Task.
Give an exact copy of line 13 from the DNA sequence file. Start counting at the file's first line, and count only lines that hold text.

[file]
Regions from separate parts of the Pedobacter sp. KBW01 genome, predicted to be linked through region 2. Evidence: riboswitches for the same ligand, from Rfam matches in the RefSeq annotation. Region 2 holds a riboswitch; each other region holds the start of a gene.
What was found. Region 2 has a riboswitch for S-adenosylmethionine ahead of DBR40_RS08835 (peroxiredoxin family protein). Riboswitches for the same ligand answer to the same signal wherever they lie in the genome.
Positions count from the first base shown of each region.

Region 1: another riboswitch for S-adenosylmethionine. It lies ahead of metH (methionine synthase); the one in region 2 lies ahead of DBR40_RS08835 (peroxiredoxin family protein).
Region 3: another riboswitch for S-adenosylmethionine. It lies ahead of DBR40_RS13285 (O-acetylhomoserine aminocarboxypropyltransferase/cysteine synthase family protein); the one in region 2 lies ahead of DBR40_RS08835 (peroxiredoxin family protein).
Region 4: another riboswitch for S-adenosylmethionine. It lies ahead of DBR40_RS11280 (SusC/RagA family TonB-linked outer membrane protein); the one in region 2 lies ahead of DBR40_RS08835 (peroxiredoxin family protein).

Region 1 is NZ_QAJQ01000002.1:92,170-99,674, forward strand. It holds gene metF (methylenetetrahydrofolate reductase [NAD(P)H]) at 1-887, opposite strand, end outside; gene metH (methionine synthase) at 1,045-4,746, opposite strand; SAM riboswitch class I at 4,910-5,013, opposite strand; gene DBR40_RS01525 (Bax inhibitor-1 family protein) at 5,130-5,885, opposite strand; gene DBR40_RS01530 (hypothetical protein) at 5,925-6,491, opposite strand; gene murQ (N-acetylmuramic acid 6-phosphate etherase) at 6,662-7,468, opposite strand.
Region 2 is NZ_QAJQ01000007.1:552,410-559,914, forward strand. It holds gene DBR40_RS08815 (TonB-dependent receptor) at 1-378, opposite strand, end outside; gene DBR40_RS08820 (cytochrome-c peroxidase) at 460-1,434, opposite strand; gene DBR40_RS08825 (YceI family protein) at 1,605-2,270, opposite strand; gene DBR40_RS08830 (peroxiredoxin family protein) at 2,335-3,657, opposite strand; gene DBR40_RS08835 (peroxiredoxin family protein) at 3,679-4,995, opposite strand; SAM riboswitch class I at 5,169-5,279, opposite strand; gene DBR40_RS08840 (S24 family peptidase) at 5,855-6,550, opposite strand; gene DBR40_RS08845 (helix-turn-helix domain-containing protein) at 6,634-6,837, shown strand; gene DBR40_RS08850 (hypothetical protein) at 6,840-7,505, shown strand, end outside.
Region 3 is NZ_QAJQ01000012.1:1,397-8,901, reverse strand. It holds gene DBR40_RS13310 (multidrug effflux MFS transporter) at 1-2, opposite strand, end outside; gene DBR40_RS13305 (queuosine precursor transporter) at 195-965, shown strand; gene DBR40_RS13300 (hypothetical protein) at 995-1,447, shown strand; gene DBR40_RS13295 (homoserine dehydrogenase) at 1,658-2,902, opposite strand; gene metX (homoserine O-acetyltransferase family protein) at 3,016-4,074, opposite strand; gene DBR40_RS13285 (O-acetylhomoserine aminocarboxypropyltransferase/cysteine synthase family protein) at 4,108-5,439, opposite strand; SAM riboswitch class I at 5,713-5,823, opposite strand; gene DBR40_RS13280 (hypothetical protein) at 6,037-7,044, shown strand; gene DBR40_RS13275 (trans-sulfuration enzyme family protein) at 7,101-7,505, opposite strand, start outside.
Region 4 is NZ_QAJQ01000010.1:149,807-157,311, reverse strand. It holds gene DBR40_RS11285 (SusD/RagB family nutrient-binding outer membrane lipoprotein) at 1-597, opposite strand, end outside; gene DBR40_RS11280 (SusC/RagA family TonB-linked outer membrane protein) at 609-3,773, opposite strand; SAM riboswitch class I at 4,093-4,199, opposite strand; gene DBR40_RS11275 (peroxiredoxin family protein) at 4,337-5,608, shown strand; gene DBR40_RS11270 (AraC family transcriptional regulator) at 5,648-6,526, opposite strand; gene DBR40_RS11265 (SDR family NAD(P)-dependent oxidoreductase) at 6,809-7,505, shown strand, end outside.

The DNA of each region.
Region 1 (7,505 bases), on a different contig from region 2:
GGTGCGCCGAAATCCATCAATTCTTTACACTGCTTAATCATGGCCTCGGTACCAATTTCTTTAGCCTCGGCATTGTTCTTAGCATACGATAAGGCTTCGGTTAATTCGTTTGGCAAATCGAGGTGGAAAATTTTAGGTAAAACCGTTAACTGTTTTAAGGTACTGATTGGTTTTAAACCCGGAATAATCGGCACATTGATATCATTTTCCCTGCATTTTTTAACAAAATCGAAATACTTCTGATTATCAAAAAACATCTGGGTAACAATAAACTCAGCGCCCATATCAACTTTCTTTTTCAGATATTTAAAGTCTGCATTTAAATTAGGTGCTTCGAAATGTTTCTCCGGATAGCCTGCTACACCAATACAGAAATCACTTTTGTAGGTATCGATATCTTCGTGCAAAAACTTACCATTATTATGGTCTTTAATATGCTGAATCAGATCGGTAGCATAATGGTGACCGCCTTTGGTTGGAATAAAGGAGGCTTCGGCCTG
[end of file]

GGTGCGCCGAAATCCATCAATTCTTTACACTGCTTAATCATGGCCTCGGTACCAATTTCTTTAGCCTCGGCATTGTTCTTAGCATACGATAAGGCTTCGGTTAATTCGTTTGGCAAATCGAGGTGGAAAATTTTAGGTAAAACCGTTAACTGTTTTAAGGTACTGATTGGTTTTAAACCCGGAATAATCGGCACATTGATATCATTTTCCCTGCATTTTTTAACAAAATCGAAATACTTCTGATTATCAAAAAACATCTGGGTAACAATAAACTCAGCGCCCATATCAACTTTCTTTTTCAGATATTTAAAGTCTGCATTTAAATTAGGTGCTTCGAAATGTTTCTCCGGATAGCCTGCTACACCAATACAGAAATCACTTTTGTAGGTATCGATATCTTCGTGCAAAAACTTACCATTATTATGGTCTTTAATATGCTGAATCAGATCGGTAGCATAATGGTGACCGCCTTTGGTTGGAATAAAGGAGGCTTCGGCCTG